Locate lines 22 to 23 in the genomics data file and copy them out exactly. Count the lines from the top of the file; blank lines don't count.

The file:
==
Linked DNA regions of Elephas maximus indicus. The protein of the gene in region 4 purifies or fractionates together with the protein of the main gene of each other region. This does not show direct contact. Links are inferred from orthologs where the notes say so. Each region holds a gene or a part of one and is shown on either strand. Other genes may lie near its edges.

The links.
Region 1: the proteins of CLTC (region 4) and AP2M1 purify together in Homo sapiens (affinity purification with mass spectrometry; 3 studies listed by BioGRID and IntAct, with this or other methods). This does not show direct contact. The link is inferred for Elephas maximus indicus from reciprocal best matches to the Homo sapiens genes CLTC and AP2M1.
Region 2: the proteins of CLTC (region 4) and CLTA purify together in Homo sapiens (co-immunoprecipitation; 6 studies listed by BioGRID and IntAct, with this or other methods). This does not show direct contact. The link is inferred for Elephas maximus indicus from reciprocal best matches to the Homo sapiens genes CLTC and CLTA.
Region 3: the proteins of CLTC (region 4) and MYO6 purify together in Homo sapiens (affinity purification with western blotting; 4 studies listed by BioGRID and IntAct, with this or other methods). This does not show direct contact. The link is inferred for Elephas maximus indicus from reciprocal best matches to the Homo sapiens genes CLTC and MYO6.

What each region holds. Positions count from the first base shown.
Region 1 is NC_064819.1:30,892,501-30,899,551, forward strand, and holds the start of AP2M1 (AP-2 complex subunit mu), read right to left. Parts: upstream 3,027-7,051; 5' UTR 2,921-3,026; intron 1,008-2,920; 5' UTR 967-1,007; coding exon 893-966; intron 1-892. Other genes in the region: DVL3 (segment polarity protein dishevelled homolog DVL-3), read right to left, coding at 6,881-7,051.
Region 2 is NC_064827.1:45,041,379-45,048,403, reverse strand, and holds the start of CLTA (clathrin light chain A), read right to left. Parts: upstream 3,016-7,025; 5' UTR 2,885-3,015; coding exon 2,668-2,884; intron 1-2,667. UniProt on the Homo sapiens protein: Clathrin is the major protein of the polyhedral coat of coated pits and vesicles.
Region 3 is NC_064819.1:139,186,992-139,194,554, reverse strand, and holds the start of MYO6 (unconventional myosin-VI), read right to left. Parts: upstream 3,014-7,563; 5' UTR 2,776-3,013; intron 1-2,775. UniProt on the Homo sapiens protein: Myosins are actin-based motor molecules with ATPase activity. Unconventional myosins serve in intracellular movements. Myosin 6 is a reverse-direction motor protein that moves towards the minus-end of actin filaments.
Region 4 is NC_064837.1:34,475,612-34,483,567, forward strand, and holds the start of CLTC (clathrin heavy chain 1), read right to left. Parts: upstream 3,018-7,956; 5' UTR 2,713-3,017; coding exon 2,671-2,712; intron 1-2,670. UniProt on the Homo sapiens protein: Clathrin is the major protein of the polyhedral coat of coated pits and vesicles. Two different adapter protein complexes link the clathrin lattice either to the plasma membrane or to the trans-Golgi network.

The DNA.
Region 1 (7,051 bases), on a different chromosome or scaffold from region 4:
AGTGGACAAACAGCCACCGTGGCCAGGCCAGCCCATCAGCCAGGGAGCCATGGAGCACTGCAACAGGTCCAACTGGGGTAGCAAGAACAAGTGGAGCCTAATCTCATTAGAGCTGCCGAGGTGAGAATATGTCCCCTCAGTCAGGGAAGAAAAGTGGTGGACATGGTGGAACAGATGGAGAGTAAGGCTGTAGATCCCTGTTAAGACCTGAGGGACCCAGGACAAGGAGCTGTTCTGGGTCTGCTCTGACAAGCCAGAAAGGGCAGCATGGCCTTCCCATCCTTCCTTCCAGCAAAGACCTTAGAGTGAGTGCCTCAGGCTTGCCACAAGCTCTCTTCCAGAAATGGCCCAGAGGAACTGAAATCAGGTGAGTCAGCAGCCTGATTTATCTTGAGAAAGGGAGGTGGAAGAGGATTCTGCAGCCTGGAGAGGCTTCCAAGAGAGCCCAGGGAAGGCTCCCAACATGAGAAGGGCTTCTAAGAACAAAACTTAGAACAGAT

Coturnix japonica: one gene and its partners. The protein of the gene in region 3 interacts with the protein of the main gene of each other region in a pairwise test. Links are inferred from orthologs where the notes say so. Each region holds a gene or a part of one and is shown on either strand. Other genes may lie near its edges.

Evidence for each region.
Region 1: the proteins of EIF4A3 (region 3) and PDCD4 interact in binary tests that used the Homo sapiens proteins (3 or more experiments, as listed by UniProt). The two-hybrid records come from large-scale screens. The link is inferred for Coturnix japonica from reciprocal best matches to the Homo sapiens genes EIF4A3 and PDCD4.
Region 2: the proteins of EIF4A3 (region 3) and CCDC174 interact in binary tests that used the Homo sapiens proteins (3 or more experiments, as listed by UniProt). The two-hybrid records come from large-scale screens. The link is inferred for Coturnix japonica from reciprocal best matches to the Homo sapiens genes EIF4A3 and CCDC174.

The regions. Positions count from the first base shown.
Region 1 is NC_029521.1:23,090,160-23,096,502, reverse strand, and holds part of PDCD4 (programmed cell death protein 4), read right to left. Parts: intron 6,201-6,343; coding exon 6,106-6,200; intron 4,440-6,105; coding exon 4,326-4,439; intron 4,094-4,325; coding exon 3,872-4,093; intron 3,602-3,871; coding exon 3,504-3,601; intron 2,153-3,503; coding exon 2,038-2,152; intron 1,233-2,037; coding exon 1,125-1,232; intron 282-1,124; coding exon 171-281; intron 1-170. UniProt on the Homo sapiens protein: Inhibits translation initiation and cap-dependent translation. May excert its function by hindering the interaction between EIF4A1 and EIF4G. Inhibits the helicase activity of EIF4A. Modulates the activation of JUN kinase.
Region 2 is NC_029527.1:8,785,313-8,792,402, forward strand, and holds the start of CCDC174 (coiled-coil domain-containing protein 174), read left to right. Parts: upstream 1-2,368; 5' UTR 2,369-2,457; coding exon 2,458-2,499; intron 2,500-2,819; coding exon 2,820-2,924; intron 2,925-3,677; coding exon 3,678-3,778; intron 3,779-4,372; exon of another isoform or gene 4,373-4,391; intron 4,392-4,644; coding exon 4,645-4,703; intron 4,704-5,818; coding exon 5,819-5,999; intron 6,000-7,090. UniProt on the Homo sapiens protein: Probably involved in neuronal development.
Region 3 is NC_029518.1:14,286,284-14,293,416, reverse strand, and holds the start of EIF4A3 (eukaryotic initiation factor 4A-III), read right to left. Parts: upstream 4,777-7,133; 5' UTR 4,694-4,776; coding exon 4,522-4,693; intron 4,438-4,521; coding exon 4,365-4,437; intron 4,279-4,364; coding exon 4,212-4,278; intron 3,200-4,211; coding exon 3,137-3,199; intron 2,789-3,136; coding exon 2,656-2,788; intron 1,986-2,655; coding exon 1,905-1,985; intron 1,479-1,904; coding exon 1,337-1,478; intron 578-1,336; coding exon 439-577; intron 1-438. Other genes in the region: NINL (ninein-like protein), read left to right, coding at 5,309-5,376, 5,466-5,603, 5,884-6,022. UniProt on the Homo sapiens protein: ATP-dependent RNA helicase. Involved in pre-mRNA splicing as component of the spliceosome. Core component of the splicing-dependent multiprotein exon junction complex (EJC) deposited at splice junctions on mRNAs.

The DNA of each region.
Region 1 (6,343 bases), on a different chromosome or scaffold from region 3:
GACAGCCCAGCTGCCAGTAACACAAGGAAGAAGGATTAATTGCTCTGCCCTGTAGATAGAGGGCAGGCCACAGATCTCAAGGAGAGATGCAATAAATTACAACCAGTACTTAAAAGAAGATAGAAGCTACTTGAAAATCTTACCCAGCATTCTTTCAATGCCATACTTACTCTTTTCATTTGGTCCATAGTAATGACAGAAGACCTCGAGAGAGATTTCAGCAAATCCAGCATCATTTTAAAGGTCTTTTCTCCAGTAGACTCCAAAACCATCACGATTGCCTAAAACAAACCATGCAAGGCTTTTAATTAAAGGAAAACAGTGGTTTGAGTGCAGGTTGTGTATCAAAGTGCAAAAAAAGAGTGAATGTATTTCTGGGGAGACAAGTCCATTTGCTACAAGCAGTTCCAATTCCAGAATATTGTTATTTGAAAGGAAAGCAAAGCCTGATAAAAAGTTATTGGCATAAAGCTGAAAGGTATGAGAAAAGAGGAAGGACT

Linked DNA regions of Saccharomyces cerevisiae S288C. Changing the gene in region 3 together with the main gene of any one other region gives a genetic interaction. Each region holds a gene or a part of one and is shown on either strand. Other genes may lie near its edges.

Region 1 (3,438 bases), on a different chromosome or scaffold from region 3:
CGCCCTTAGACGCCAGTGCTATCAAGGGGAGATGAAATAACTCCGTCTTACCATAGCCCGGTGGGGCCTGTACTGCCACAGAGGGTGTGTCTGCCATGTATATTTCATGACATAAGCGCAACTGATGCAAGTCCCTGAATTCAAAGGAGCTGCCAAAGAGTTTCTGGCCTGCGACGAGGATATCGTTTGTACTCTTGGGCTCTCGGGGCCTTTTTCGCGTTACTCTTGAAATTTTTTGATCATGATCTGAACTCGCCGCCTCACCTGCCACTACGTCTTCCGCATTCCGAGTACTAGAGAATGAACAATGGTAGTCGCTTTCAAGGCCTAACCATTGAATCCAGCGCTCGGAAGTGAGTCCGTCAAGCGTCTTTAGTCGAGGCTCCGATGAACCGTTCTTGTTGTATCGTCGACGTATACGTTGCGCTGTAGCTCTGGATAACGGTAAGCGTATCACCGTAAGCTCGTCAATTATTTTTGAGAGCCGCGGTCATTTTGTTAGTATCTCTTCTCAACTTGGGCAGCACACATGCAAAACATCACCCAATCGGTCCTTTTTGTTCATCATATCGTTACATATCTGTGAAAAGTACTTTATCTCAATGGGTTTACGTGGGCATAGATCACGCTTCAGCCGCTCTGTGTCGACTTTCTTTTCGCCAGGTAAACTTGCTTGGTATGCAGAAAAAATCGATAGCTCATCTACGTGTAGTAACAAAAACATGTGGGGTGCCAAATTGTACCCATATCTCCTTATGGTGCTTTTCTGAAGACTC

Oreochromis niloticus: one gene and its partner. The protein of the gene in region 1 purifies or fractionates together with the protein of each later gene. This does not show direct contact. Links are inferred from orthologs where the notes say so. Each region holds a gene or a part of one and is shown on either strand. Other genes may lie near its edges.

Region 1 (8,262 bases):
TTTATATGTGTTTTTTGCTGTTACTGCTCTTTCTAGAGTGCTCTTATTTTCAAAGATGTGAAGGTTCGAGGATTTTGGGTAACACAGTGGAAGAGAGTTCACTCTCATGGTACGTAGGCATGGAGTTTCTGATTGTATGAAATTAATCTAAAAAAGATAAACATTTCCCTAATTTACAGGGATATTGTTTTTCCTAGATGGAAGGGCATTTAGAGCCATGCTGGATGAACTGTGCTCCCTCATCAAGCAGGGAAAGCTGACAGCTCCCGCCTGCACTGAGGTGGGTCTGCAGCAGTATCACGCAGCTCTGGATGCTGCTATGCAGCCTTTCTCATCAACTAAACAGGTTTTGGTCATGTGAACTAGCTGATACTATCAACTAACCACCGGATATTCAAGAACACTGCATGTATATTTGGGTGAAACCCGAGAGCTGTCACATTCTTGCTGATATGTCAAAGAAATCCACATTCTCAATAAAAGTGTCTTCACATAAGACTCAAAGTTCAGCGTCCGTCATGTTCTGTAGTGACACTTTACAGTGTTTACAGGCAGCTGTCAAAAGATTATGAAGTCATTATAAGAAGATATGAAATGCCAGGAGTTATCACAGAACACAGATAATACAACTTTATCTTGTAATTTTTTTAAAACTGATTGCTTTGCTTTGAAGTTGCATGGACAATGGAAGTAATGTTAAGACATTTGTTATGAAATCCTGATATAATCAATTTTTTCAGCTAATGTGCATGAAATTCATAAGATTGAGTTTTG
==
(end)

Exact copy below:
The DNA of each region.
Region 1 (6,343 bases), on a different chromosome or scaffold from region 3: